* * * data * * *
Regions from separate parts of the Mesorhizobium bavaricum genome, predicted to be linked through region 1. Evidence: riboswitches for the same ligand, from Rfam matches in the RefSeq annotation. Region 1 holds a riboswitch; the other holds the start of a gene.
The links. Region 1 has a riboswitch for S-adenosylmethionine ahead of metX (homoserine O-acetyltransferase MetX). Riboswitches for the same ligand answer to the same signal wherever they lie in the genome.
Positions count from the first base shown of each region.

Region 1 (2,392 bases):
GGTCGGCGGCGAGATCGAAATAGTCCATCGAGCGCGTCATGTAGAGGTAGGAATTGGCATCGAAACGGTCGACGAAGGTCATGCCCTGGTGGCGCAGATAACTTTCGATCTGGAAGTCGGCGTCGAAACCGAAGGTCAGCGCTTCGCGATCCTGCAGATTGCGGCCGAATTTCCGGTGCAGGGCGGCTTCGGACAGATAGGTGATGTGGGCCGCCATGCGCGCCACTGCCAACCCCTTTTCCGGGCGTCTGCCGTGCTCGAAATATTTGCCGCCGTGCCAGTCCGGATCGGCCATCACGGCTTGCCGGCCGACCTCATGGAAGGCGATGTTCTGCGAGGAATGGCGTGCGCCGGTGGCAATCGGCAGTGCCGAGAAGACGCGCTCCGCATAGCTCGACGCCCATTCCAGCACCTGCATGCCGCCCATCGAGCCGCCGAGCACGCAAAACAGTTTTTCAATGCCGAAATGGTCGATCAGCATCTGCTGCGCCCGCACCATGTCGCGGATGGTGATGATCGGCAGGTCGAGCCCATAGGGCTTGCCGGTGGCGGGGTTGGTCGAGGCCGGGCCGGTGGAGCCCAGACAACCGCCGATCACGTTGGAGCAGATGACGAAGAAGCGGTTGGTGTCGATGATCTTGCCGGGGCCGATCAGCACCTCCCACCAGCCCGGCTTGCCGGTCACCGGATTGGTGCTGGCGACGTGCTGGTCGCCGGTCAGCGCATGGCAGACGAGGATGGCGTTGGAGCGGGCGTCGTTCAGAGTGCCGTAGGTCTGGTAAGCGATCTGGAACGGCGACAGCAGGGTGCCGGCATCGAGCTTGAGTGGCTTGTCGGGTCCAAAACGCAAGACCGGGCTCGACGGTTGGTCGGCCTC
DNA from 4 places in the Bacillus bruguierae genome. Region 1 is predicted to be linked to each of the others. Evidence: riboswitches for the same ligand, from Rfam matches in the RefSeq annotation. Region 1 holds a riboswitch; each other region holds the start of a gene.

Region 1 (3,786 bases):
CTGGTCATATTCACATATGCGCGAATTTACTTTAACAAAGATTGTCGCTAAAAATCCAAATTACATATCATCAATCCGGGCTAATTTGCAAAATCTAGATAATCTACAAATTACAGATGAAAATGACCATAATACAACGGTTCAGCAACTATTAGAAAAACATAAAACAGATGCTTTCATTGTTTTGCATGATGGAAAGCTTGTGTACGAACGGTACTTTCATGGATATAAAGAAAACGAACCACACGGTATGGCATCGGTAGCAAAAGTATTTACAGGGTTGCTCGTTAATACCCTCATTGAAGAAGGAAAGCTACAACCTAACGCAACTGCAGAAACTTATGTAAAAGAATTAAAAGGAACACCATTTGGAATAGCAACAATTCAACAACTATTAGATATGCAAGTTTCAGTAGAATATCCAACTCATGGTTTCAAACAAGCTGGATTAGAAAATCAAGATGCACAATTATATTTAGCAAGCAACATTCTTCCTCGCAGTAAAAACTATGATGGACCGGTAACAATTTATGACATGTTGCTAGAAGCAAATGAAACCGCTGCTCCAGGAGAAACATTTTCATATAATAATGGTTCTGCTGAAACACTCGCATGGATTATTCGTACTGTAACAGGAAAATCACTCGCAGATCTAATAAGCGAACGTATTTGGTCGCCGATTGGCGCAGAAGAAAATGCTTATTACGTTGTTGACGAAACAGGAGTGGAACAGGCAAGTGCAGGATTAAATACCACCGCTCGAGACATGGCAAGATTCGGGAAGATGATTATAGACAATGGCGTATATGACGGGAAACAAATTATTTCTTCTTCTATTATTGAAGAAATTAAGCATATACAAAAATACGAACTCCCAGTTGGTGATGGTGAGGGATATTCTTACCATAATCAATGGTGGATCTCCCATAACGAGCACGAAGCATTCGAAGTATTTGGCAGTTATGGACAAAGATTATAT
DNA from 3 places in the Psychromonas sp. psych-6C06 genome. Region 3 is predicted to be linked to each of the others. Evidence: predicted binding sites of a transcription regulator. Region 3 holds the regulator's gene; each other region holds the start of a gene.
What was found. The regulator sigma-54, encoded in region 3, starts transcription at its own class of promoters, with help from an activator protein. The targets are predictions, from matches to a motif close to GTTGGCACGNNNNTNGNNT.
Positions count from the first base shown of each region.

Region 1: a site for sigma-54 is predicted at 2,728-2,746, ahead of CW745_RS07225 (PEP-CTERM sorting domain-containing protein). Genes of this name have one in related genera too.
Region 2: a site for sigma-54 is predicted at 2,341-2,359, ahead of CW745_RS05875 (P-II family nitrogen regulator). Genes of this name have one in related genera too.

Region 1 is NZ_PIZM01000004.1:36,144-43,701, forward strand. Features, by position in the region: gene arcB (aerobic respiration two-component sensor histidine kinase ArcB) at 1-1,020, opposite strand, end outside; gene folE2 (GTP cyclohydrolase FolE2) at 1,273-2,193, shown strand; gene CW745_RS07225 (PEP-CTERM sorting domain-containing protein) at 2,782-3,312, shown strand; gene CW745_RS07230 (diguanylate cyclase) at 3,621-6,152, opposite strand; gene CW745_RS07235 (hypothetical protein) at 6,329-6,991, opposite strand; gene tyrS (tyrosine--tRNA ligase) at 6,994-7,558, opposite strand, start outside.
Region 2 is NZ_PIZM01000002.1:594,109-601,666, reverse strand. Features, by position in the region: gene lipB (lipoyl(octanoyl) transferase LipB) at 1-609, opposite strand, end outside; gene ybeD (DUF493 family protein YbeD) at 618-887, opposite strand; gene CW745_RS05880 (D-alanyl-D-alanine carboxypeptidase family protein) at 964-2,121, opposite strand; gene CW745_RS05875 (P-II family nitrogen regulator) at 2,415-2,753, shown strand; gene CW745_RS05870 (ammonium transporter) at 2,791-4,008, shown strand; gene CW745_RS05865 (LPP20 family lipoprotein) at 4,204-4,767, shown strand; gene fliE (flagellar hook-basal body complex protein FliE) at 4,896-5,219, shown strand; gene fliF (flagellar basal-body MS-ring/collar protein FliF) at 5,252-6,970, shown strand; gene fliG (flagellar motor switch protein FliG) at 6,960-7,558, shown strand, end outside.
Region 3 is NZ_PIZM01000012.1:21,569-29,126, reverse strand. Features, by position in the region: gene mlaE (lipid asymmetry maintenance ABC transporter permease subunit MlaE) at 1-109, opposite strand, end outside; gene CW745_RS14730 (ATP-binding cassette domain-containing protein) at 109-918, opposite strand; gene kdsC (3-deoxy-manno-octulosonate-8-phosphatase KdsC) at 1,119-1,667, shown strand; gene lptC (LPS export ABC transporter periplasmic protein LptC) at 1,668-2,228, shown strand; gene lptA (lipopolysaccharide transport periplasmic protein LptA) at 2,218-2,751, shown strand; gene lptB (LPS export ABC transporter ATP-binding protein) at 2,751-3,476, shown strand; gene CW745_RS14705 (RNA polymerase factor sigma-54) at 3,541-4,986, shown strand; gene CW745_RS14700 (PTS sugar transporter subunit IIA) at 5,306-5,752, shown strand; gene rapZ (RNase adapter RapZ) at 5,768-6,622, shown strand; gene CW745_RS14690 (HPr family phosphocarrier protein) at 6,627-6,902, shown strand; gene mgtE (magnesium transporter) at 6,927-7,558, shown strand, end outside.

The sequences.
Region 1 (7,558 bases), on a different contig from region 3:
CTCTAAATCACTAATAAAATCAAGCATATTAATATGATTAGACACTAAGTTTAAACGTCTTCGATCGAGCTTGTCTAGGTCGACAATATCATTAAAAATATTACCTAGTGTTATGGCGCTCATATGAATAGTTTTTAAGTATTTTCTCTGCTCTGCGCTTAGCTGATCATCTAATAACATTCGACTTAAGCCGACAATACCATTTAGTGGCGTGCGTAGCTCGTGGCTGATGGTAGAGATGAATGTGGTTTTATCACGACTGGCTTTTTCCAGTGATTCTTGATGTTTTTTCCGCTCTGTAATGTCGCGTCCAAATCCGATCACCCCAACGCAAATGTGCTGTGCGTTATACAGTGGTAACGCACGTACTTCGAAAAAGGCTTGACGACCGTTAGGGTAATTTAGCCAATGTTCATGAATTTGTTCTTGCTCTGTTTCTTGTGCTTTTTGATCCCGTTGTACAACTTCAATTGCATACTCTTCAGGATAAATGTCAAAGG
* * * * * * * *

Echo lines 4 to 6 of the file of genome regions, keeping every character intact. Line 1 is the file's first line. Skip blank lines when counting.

Region 1 (2,392 bases):
GGTCGGCGGCGAGATCGAAATAGTCCATCGAGCGCGTCATGTAGAGGTAGGAATTGGCATCGAAACGGTCGACGAAGGTCATGCCCTGGTGGCGCAGATAACTTTCGATCTGGAAGTCGGCGTCGAAACCGAAGGTCAGCGCTTCGCGATCCTGCAGATTGCGGCCGAATTTCCGGTGCAGGGCGGCTTCGGACAGATAGGTGATGTGGGCCGCCATGCGCGCCACTGCCAACCCCTTTTCCGGGCGTCTGCCGTGCTCGAAATATTTGCCGCCGTGCCAGTCCGGATCGGCCATCACGGCTTGCCGGCCGACCTCATGGAAGGCGATGTTCTGCGAGGAATGGCGTGCGCCGGTGGCAATCGGCAGTGCCGAGAAGACGCGCTCCGCATAGCTCGACGCCCATTCCAGCACCTGCATGCCGCCCATCGAGCCGCCGAGCACGCAAAACAGTTTTTCAATGCCGAAATGGTCGATCAGCATCTGCTGCGCCCGCACCATGTCGCGGATGGTGATGATCGGCAGGTCGAGCCCATAGGGCTTGCCGGTGGCGGGGTTGGTCGAGGCCGGGCCGGTGGAGCCCAGACAACCGCCGATCACGTTGGAGCAGATGACGAAGAAGCGGTTGGTGTCGATGATCTTGCCGGGGCCGATCAGCACCTCCCACCAGCCCGGCTTGCCGGTCACCGGATTGGTGCTGGCGACGTGCTGGTCGCCGGTCAGCGCATGGCAGACGAGGATGGCGTTGGAGCGGGCGTCGTTCAGAGTGCCGTAGGTCTGGTAAGCGATCTGGAACGGCGACAGCAGGGTGCCGGCATCGAGCTTGAGTGGCTTGTCGGGTCCAAAACGCAAGACCGGGCTCGACGGTTGGTCGGCCTC
DNA from 4 places in the Bacillus bruguierae genome. Region 1 is predicted to be linked to each of the others. Evidence: riboswitches for the same ligand, from Rfam matches in the RefSeq annotation. Region 1 holds a riboswitch; each other region holds the start of a gene.